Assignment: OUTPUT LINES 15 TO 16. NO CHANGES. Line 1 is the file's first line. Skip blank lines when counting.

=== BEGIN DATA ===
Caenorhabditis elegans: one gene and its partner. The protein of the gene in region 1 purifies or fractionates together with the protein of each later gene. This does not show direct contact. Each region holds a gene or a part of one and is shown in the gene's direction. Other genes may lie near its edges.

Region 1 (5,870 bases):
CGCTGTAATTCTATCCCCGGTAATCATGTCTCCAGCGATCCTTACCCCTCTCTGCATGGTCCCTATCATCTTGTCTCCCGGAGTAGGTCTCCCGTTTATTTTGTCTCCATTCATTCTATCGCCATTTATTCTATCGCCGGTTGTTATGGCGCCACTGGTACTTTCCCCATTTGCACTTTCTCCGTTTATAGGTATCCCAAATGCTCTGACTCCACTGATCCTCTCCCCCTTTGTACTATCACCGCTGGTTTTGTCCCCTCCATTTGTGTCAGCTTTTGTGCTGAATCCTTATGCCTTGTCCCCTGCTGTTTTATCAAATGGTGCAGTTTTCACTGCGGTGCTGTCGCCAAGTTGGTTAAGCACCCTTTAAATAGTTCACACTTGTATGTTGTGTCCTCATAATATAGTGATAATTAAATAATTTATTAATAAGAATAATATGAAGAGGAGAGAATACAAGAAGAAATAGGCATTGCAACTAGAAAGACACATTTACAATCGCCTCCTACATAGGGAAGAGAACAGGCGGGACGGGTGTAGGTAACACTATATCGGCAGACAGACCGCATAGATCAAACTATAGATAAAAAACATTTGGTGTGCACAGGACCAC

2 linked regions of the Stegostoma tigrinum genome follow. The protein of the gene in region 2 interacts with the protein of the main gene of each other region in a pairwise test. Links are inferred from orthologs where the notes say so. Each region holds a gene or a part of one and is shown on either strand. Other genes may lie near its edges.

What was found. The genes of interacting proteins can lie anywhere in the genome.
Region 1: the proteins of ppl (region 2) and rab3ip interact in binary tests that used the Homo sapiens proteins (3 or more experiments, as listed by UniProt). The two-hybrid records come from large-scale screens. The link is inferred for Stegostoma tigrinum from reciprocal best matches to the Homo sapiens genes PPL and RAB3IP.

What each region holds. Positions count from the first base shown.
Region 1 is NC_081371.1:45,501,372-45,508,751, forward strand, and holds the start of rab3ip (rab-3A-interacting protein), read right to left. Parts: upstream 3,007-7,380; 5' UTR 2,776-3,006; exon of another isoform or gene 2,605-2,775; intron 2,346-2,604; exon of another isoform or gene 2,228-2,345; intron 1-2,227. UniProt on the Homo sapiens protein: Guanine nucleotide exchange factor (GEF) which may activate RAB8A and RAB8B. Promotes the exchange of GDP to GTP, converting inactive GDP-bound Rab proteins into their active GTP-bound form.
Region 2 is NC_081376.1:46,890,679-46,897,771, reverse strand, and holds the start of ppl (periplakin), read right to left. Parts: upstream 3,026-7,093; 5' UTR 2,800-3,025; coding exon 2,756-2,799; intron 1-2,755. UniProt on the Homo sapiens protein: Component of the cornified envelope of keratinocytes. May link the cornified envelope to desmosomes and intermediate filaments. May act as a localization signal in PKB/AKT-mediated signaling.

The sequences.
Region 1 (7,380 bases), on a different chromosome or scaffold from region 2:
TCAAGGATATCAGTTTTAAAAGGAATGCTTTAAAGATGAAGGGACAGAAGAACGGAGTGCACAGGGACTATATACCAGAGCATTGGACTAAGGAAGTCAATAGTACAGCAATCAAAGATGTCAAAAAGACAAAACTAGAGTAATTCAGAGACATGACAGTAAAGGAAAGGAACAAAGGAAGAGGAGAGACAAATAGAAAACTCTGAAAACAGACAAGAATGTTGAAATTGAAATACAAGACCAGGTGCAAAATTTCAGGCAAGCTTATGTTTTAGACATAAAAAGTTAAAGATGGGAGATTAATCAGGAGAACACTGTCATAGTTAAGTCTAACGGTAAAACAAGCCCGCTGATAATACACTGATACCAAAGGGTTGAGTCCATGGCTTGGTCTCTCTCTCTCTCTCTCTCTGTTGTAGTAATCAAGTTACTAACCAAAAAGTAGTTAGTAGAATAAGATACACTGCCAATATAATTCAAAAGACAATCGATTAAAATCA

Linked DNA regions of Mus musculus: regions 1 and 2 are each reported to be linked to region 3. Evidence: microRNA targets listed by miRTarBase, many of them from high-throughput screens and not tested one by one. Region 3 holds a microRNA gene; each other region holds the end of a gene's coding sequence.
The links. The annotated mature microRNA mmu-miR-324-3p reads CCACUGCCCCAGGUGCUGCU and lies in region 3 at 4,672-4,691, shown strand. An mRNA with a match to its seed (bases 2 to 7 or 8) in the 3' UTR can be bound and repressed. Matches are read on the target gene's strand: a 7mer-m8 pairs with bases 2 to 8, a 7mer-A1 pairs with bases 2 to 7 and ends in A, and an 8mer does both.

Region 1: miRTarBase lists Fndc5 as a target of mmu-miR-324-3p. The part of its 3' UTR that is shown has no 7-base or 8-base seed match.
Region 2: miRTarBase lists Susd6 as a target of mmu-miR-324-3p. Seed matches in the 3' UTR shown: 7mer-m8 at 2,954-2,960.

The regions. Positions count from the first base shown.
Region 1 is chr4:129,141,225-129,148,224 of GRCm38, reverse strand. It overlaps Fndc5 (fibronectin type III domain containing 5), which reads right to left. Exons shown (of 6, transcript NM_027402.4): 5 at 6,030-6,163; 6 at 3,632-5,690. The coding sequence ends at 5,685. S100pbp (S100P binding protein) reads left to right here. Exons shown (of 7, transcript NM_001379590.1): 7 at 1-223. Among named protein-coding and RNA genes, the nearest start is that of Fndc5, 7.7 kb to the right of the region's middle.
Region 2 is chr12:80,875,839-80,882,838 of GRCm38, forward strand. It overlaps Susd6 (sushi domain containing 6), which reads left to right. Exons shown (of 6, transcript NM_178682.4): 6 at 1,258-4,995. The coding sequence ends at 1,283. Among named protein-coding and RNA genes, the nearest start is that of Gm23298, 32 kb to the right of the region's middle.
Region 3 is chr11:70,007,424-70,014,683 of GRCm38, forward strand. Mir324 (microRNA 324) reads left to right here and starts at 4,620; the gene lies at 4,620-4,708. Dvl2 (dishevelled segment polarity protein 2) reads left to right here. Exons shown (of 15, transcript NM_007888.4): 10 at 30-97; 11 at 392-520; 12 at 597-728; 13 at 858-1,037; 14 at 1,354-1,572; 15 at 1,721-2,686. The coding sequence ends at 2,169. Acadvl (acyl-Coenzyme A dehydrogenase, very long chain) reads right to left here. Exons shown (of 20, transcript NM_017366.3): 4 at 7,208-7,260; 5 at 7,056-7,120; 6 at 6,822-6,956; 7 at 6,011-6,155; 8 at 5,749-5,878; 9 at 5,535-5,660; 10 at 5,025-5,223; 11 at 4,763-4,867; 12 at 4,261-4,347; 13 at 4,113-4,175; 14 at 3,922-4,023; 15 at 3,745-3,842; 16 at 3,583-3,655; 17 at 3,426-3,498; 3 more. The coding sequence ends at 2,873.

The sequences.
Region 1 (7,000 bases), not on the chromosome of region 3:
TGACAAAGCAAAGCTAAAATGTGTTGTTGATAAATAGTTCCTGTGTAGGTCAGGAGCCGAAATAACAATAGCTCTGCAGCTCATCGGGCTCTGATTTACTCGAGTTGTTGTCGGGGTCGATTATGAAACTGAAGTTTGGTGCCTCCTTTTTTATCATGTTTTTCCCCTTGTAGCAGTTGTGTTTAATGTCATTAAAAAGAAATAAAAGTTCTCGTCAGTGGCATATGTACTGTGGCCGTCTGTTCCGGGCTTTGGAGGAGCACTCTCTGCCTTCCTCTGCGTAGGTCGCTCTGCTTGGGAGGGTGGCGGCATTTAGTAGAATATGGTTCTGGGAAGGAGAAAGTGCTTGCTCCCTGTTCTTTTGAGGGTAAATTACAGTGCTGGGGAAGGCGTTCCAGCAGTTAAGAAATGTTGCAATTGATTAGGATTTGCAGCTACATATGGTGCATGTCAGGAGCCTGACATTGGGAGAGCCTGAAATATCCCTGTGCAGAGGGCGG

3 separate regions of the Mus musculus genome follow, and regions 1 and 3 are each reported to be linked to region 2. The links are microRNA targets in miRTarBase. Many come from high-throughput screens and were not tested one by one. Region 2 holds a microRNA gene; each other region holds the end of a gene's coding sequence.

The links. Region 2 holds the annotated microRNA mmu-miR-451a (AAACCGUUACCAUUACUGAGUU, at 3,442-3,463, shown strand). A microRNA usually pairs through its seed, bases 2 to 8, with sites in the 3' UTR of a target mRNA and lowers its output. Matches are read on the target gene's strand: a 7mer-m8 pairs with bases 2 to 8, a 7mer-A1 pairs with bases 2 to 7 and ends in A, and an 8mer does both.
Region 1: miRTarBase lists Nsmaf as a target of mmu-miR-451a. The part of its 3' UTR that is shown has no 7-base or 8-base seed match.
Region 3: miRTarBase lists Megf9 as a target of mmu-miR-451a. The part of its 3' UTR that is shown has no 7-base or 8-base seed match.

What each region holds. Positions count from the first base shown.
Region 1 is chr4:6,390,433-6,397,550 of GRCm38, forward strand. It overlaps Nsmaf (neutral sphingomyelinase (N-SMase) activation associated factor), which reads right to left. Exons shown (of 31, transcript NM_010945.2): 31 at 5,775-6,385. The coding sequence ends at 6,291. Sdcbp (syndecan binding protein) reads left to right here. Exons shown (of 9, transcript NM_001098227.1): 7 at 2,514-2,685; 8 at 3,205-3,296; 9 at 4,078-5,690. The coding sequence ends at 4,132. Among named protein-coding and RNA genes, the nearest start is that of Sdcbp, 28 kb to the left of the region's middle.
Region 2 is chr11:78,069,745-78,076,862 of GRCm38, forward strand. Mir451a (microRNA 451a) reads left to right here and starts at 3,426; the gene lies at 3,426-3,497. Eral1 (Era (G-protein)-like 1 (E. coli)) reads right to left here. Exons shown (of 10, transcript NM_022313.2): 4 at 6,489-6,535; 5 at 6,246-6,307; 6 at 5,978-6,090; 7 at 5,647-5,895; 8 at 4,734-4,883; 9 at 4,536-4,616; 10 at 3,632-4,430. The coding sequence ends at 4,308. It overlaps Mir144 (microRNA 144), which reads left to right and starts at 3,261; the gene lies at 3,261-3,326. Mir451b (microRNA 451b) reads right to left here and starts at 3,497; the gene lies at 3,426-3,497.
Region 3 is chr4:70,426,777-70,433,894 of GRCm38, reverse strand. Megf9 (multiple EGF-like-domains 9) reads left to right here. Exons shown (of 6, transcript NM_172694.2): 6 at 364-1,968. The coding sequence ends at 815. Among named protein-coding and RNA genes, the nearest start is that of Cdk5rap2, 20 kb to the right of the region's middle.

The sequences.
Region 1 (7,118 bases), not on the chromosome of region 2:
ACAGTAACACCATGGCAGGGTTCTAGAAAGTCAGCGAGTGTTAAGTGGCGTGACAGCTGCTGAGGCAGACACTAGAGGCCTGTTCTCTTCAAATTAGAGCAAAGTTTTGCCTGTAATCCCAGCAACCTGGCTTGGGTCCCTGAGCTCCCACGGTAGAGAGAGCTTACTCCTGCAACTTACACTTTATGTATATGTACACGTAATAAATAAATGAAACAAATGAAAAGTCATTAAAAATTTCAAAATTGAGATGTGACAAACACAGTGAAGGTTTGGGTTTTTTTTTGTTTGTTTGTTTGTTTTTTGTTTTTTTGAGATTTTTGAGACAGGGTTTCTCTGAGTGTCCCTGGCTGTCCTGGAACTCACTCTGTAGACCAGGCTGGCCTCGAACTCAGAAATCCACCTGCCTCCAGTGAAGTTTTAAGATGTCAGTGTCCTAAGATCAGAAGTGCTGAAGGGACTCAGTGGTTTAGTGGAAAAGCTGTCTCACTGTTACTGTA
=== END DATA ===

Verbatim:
Region 1: miRTarBase lists Fndc5 as a target of mmu-miR-324-3p. The part of its 3' UTR that is shown has no 7-base or 8-base seed match.
Region 2: miRTarBase lists Susd6 as a target of mmu-miR-324-3p. Seed matches in the 3' UTR shown: 7mer-m8 at 2,954-2,960.